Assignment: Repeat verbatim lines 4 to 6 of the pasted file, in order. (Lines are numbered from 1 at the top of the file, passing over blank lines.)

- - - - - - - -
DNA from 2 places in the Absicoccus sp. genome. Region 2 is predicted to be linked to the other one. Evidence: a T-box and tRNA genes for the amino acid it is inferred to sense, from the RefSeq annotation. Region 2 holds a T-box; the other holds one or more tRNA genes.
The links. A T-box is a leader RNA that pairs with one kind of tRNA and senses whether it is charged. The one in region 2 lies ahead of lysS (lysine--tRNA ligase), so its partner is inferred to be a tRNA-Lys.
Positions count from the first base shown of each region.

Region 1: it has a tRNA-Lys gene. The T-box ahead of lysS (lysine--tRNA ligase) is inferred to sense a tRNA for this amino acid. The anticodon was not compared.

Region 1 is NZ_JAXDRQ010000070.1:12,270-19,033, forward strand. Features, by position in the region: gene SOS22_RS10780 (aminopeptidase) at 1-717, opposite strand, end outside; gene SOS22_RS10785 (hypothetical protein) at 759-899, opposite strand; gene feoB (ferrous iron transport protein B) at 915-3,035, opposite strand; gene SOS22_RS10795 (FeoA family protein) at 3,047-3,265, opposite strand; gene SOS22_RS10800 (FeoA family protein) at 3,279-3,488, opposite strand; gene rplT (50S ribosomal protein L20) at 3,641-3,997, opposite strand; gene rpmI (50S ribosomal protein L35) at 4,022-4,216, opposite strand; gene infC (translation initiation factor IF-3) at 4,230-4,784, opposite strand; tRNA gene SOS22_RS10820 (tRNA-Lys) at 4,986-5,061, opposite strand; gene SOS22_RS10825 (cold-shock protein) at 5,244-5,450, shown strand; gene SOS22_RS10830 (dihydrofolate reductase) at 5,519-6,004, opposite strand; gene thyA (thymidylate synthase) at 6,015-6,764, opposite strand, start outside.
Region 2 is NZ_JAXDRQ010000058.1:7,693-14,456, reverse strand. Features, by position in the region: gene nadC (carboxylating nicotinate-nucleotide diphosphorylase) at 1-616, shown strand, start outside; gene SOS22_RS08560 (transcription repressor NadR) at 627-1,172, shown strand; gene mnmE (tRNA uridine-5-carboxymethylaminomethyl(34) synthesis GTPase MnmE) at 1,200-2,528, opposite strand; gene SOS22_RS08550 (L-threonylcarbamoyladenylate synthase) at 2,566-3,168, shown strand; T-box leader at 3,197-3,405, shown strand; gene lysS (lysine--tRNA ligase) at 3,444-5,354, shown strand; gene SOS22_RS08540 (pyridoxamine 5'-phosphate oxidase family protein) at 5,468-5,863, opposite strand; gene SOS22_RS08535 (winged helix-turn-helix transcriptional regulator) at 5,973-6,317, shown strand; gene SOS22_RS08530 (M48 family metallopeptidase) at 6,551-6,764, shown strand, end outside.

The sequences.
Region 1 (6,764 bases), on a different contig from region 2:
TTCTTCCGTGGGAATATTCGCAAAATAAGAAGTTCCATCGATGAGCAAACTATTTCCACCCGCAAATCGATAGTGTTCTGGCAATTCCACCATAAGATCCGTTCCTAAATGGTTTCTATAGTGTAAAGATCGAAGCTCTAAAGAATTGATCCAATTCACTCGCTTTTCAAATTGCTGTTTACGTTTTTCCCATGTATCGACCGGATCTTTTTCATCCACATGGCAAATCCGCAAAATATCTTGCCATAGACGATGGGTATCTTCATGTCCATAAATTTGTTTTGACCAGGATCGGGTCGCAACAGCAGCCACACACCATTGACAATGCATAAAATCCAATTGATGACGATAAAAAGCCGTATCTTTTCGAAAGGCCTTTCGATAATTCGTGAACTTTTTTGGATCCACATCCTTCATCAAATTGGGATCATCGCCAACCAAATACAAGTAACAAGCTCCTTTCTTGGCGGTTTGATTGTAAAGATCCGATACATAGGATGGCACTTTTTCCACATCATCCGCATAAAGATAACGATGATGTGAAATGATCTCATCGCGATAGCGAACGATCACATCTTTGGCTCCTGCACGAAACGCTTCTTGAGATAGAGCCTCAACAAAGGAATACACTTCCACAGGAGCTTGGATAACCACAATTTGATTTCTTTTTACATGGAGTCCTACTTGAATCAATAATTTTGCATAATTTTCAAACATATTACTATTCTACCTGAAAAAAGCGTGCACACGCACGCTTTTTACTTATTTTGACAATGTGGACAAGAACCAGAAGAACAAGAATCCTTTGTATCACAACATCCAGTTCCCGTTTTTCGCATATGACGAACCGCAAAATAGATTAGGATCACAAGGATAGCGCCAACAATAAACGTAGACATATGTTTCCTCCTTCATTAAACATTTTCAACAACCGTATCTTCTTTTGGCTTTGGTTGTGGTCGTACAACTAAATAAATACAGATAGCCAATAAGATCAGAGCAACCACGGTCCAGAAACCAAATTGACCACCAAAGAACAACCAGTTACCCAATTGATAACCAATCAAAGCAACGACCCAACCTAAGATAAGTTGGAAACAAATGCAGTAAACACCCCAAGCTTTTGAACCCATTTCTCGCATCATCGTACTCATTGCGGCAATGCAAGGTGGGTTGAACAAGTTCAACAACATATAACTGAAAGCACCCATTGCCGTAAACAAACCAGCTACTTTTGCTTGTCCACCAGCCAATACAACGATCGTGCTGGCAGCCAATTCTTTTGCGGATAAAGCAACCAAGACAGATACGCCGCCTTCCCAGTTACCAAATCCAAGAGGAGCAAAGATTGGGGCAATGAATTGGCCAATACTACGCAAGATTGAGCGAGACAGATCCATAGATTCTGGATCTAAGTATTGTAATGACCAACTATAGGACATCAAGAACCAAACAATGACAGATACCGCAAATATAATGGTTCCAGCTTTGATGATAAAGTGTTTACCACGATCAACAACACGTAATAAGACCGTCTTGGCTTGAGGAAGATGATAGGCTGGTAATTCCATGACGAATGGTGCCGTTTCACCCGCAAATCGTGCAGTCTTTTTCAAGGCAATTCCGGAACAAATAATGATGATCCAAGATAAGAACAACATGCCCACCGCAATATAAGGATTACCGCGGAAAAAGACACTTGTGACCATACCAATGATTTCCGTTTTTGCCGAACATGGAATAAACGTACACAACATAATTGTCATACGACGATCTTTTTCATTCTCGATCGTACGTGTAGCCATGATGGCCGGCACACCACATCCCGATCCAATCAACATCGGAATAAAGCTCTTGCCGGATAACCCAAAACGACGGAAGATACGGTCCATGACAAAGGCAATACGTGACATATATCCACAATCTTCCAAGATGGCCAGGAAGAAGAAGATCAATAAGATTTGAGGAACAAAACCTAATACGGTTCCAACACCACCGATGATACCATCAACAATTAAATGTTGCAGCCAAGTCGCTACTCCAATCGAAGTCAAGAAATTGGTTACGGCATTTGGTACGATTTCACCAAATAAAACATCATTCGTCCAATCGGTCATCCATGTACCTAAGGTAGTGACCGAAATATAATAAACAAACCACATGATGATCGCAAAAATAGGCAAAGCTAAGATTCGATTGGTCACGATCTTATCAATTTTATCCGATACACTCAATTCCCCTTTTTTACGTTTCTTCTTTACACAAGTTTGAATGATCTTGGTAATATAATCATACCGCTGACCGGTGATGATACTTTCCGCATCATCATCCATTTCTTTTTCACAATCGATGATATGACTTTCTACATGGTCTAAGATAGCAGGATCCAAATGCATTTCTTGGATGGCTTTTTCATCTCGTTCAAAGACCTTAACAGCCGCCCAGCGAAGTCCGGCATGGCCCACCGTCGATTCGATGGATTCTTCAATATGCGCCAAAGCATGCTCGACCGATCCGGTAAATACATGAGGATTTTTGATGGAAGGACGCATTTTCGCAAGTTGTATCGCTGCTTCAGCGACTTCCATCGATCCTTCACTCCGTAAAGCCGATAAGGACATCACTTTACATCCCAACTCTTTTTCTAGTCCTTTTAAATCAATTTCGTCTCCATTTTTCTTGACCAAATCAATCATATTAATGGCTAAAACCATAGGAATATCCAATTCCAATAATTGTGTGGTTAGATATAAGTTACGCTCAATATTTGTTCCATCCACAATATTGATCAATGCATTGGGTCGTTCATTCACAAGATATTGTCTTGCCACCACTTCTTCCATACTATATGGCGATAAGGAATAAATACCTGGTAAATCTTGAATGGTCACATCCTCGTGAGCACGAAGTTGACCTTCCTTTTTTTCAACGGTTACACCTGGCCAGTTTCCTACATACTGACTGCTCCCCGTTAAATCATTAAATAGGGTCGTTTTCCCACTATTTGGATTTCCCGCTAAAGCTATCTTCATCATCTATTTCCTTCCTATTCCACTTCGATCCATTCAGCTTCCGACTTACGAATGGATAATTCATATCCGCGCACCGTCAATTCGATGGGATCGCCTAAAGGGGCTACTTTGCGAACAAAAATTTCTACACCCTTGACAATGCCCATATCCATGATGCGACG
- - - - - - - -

Region 1: it has a tRNA-Lys gene. The T-box ahead of lysS (lysine--tRNA ligase) is inferred to sense a tRNA for this amino acid. The anticodon was not compared.

Region 1 is NZ_JAXDRQ010000070.1:12,270-19,033, forward strand. Features, by position in the region: gene SOS22_RS10780 (aminopeptidase) at 1-717, opposite strand, end outside; gene SOS22_RS10785 (hypothetical protein) at 759-899, opposite strand; gene feoB (ferrous iron transport protein B) at 915-3,035, opposite strand; gene SOS22_RS10795 (FeoA family protein) at 3,047-3,265, opposite strand; gene SOS22_RS10800 (FeoA family protein) at 3,279-3,488, opposite strand; gene rplT (50S ribosomal protein L20) at 3,641-3,997, opposite strand; gene rpmI (50S ribosomal protein L35) at 4,022-4,216, opposite strand; gene infC (translation initiation factor IF-3) at 4,230-4,784, opposite strand; tRNA gene SOS22_RS10820 (tRNA-Lys) at 4,986-5,061, opposite strand; gene SOS22_RS10825 (cold-shock protein) at 5,244-5,450, shown strand; gene SOS22_RS10830 (dihydrofolate reductase) at 5,519-6,004, opposite strand; gene thyA (thymidylate synthase) at 6,015-6,764, opposite strand, start outside.
Region 2 is NZ_JAXDRQ010000058.1:7,693-14,456, reverse strand. Features, by position in the region: gene nadC (carboxylating nicotinate-nucleotide diphosphorylase) at 1-616, shown strand, start outside; gene SOS22_RS08560 (transcription repressor NadR) at 627-1,172, shown strand; gene mnmE (tRNA uridine-5-carboxymethylaminomethyl(34) synthesis GTPase MnmE) at 1,200-2,528, opposite strand; gene SOS22_RS08550 (L-threonylcarbamoyladenylate synthase) at 2,566-3,168, shown strand; T-box leader at 3,197-3,405, shown strand; gene lysS (lysine--tRNA ligase) at 3,444-5,354, shown strand; gene SOS22_RS08540 (pyridoxamine 5'-phosphate oxidase family protein) at 5,468-5,863, opposite strand; gene SOS22_RS08535 (winged helix-turn-helix transcriptional regulator) at 5,973-6,317, shown strand; gene SOS22_RS08530 (M48 family metallopeptidase) at 6,551-6,764, shown strand, end outside.